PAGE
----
Last week, I flew from London to Tel Aviv. The man sitting to my right was a road warrior, just this side of a late-night bender in London. He was rocking an ostentatious pair of headphones and a pair of pants ripped wide apart at both knees. Perhaps a D.J.? At some point, circumstances emerged for us to commiserate over the experience of flying on Easyjet (not the easiest). Soon after, we stumbled through the obligatory airplane smalltalk: Where are you going? What do you do?
Turns out I was flying next to the CEO of an AI+Blockchain startup.
It’s always a bit surreal when I learn of entrepreneurs combining AI with blockchain technology. For the past few years, whenever I found my myself bored among Silicon Valley socialites, this was my go-to satirical startup. What do you do? Startup CEO. What does your startup do? Deep learning on the blockchain… in The Cloud. Whoa.It was the poorest-conceived, most transparently buzzy nonsense I could think of. The formula is simple. People are excited about A. People are excited about B. What do you do? A + B. Done.
I wish I could have extended the benefit of the doubt. Perhaps he was a comedian? I was due to be on the receiving end of this joke. However, over the past year, buzz about AI + Blockchain startups has become commonplace. This buzz comes both from predictably unreliable sources like Futurism, which pronounced AI Blockchain likely to be the most disruptive technology of the year. It also comes from more respected sources like TechCrunch, and GeekWire, which have increasingly posted ingenuous articles corroborating that “AI on the Blockchain” is an actual industry. IBM even announced a product combining AI with blockchain technology to verify the identity of precious gems.
In my short conversation with the AI+Blockchain CEO, I tried to get a read on what his company was doing. While I am well-versed in machine learning, I don’t purport to be an authority on blockchain technology. Perhaps I was overlooking something real?
Chatting between sips of stale coffee, I collected enough data points to discover he too had no great expertise in cryptography or fintech more broadly. As the conversation went on, I gleaned the following. The company works with smart contracts. Their customers include government officials, many of whom are nominally excited about blockchain technology but lack technical literacy. And his company is making lots of money.
This part was delivered with a mixture of impishness and disbelief. I imagine conversations like this must have taken place during the actual gold rush. I don’t know what you’re doing, or how well they’re paying you, but there’s literally gold flowing in the river. How are you not getting in on this?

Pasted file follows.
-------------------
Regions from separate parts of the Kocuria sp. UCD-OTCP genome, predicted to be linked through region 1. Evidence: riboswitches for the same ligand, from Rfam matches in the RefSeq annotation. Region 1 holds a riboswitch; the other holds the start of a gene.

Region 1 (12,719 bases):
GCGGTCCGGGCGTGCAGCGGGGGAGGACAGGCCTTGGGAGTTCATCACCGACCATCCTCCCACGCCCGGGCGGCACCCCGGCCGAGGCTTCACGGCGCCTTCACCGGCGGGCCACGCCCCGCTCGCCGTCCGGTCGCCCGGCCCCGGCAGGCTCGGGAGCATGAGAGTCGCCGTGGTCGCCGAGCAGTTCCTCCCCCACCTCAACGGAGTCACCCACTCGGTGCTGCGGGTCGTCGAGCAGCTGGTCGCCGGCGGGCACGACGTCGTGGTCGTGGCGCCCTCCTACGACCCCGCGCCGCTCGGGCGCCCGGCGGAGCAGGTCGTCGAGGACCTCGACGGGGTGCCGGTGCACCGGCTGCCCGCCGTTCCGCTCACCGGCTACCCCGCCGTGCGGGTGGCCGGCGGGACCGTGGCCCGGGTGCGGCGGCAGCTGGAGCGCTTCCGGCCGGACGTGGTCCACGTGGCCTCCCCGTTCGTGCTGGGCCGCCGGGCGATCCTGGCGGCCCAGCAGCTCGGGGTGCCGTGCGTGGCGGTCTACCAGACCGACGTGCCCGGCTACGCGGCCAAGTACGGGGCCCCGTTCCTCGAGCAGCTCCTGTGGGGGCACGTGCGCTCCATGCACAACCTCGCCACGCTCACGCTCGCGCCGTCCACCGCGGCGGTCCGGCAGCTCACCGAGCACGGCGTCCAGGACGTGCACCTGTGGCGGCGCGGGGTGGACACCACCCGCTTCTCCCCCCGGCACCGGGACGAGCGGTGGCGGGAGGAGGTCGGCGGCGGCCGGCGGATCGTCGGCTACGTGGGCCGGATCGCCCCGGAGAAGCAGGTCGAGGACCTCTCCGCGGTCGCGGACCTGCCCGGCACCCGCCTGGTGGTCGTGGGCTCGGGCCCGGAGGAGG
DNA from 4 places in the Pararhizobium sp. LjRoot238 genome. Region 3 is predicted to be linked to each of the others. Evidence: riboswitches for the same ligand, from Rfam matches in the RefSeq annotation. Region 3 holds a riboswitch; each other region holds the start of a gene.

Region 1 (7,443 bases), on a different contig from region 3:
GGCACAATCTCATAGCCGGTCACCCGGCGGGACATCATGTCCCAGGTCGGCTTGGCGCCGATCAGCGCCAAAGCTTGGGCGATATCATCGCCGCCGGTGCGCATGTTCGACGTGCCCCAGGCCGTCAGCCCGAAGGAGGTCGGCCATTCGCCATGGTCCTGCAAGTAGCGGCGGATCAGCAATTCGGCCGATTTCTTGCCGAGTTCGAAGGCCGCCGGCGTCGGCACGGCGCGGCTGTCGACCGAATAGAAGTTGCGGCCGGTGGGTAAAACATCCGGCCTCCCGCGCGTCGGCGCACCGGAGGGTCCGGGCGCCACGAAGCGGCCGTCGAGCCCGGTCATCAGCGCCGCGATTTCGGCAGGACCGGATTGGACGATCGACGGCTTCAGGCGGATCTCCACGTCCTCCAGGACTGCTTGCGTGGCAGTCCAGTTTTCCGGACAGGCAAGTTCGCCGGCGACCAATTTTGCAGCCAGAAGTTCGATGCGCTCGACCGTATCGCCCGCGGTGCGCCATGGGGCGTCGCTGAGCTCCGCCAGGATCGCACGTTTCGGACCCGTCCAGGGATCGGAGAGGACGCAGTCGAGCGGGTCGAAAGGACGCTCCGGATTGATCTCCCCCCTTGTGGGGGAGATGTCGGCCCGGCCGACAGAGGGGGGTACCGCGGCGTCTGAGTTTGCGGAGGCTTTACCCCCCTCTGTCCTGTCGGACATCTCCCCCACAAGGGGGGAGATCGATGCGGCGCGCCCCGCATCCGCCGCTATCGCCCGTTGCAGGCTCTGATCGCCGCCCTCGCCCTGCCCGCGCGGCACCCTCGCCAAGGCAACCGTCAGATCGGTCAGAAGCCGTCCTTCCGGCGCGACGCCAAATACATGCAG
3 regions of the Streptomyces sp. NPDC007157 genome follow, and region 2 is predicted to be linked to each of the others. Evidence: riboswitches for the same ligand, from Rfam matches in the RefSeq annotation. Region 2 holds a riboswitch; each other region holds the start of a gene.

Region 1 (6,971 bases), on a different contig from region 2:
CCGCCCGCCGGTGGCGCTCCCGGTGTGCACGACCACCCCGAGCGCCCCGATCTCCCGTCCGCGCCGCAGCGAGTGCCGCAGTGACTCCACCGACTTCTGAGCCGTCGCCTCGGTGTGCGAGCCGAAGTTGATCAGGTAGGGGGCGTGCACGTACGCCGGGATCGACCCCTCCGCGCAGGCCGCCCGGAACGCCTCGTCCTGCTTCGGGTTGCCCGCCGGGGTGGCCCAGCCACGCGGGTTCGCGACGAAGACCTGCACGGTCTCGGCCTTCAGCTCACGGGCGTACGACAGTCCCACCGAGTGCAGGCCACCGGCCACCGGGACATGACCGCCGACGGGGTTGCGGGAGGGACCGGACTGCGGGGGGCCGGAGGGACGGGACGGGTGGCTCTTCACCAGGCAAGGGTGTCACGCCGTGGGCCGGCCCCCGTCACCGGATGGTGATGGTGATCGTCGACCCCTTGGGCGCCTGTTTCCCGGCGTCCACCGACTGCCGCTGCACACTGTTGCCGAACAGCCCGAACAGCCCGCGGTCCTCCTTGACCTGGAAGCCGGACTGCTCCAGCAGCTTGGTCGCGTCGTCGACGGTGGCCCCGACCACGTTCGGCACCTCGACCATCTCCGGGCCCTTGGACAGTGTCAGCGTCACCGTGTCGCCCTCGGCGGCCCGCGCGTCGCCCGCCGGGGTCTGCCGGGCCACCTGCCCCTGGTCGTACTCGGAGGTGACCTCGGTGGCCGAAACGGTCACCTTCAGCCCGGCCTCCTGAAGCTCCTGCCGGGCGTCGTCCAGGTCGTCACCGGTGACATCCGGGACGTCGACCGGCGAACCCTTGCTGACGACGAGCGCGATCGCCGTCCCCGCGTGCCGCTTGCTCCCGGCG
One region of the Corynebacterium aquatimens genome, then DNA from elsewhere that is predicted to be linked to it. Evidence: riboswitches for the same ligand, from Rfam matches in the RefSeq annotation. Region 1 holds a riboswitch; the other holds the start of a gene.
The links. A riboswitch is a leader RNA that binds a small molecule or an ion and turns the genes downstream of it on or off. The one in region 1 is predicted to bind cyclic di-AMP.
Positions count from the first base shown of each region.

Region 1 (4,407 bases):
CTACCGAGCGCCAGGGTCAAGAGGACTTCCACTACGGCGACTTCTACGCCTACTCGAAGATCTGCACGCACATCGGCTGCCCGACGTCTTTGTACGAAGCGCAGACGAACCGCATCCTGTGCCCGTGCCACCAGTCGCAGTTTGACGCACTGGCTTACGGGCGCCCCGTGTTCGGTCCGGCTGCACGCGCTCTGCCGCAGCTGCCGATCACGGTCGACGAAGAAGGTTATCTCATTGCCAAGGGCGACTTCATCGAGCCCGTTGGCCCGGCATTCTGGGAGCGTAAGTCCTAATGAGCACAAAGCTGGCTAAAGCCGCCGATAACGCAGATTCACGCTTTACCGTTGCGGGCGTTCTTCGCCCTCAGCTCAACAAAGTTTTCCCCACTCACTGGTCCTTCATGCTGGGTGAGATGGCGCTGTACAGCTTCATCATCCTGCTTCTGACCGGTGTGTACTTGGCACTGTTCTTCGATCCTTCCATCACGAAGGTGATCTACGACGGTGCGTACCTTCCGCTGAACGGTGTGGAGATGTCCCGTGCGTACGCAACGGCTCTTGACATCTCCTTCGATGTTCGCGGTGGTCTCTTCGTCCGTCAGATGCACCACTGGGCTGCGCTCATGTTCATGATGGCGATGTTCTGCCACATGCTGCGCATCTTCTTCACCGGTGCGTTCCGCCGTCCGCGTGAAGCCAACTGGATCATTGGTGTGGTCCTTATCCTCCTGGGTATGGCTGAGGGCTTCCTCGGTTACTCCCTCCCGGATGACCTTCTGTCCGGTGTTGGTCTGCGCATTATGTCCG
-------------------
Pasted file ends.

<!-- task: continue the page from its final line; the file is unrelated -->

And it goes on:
Then he explained that AI was the big differentiating factor. Naturally, this caught my attention. In the remainder of our conversation, I tried to pry from him just what role AI was playing in their product. It seemed like the role of AI in the smart-contract was to determine whether terms in arbitrary real-world contracts had been met. When I pushed for specifics of how this could actually work, of how a supervised learning system trained on historical data, could be trusted, out-of-sample, to recognize that arbitrary conditions, perhaps not represented well in the training data had been met, with sufficient confidence to execute irreversible contracts, I got nowhere.
The answers ultimately led me to believe that the CEO of a venture-funded AI-based smart contract company knew markedly less than a competent undergraduate CS student about machine learning. Optimistically, it’s possible that he was the salesman in a 2-person (or larger) founding team. Still, the existence of venture capitalists and institutional customers susceptible to this pitch strengthened my pre-existing belief that hysteria over the blockchain is unsustainable and likely to burst in the near future.
There’s a famous story about Joseph Kennedy and the stock market crash of 1929: it’s said that he recognized that it was time to exit the stock market because shoeshine boys and taxi drivers started giving him stock tips. While I find the classism of the telling tasteless, it may contain a nugget of truth. Bubbles are characterized by the marriage of excitement and ignorance, with markets flooded with eager but naive actors motivated by the perception of momentum.
This pattern of enthusiastic ignorance repeated during the dot-com bubble, when entrepreneurs popped out of the woodwork. Many had no engineering ability. Some had learned only how to register a dot-com domain and markup a website with HTML. Before 1999, the lack of qualifications didn’t seem to faze investors eager for exposure to the emerging internet technology sector.
The blockchain boom is characterized by a massive interest in cryptography-based technology — and yet too often, neither the investors specializing in the market, nor the founders of crypto-based ventures seem to possess a coherent vision, or even expertise. While I’ve suspected this for a long time, my brief contact with the AI+Blockchain world affirms that a significant portion of the blockchain boom has no legs.
As with the stock market crash of 1929 and the dot-com crash of 1999, I suspect the blockchain bubble will explode. However although the dot-com crash walked back valuations and chastened investors, a mature climate of internet businesses emerged in its wake. Today, technology firms account for 7 of the 10 largest companies in the world. The market didn’t overestimate the Internet, only the current crop of entrepreneurs. The question remains open of what impacts of blockchain-based technology might emerge long after the clowns have departed.